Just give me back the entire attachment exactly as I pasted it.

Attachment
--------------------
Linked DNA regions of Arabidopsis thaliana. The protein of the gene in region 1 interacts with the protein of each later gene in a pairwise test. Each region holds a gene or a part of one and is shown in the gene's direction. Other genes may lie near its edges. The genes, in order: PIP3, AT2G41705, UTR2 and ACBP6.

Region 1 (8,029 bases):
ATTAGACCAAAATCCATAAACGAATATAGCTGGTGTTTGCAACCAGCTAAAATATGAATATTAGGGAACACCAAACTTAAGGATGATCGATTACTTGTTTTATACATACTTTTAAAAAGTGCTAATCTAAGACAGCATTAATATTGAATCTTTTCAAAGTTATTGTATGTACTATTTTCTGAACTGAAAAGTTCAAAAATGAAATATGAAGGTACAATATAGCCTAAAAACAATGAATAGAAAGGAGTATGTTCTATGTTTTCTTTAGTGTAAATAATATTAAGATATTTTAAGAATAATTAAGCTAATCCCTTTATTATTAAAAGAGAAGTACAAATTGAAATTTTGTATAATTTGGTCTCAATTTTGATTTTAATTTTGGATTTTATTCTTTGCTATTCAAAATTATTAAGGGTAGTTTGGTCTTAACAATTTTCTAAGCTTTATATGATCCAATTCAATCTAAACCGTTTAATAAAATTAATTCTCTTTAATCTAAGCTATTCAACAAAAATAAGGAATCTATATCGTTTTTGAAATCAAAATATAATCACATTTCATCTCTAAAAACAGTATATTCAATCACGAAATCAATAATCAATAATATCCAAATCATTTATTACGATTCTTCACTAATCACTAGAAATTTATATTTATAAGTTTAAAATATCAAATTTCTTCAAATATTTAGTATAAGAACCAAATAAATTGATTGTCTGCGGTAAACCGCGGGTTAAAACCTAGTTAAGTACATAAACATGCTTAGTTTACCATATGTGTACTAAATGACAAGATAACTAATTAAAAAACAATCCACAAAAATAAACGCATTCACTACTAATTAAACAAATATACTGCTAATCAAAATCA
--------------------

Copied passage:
Linked DNA regions of Arabidopsis thaliana. The protein of the gene in region 1 interacts with the protein of each later gene in a pairwise test. Each region holds a gene or a part of one and is shown in the gene's direction. Other genes may lie near its edges. The genes, in order: PIP3, AT2G41705, UTR2 and ACBP6.

Region 1 (8,029 bases):
ATTAGACCAAAATCCATAAACGAATATAGCTGGTGTTTGCAACCAGCTAAAATATGAATATTAGGGAACACCAAACTTAAGGATGATCGATTACTTGTTTTATACATACTTTTAAAAAGTGCTAATCTAAGACAGCATTAATATTGAATCTTTTCAAAGTTATTGTATGTACTATTTTCTGAACTGAAAAGTTCAAAAATGAAATATGAAGGTACAATATAGCCTAAAAACAATGAATAGAAAGGAGTATGTTCTATGTTTTCTTTAGTGTAAATAATATTAAGATATTTTAAGAATAATTAAGCTAATCCCTTTATTATTAAAAGAGAAGTACAAATTGAAATTTTGTATAATTTGGTCTCAATTTTGATTTTAATTTTGGATTTTATTCTTTGCTATTCAAAATTATTAAGGGTAGTTTGGTCTTAACAATTTTCTAAGCTTTATATGATCCAATTCAATCTAAACCGTTTAATAAAATTAATTCTCTTTAATCTAAGCTATTCAACAAAAATAAGGAATCTATATCGTTTTTGAAATCAAAATATAATCACATTTCATCTCTAAAAACAGTATATTCAATCACGAAATCAATAATCAATAATATCCAAATCATTTATTACGATTCTTCACTAATCACTAGAAATTTATATTTATAAGTTTAAAATATCAAATTTCTTCAAATATTTAGTATAAGAACCAAATAAATTGATTGTCTGCGGTAAACCGCGGGTTAAAACCTAGTTAAGTACATAAACATGCTTAGTTTACCATATGTGTACTAAATGACAAGATAACTAATTAAAAAACAATCCACAAAAATAAACGCATTCACTACTAATTAAACAAATATACTGCTAATCAAAATCA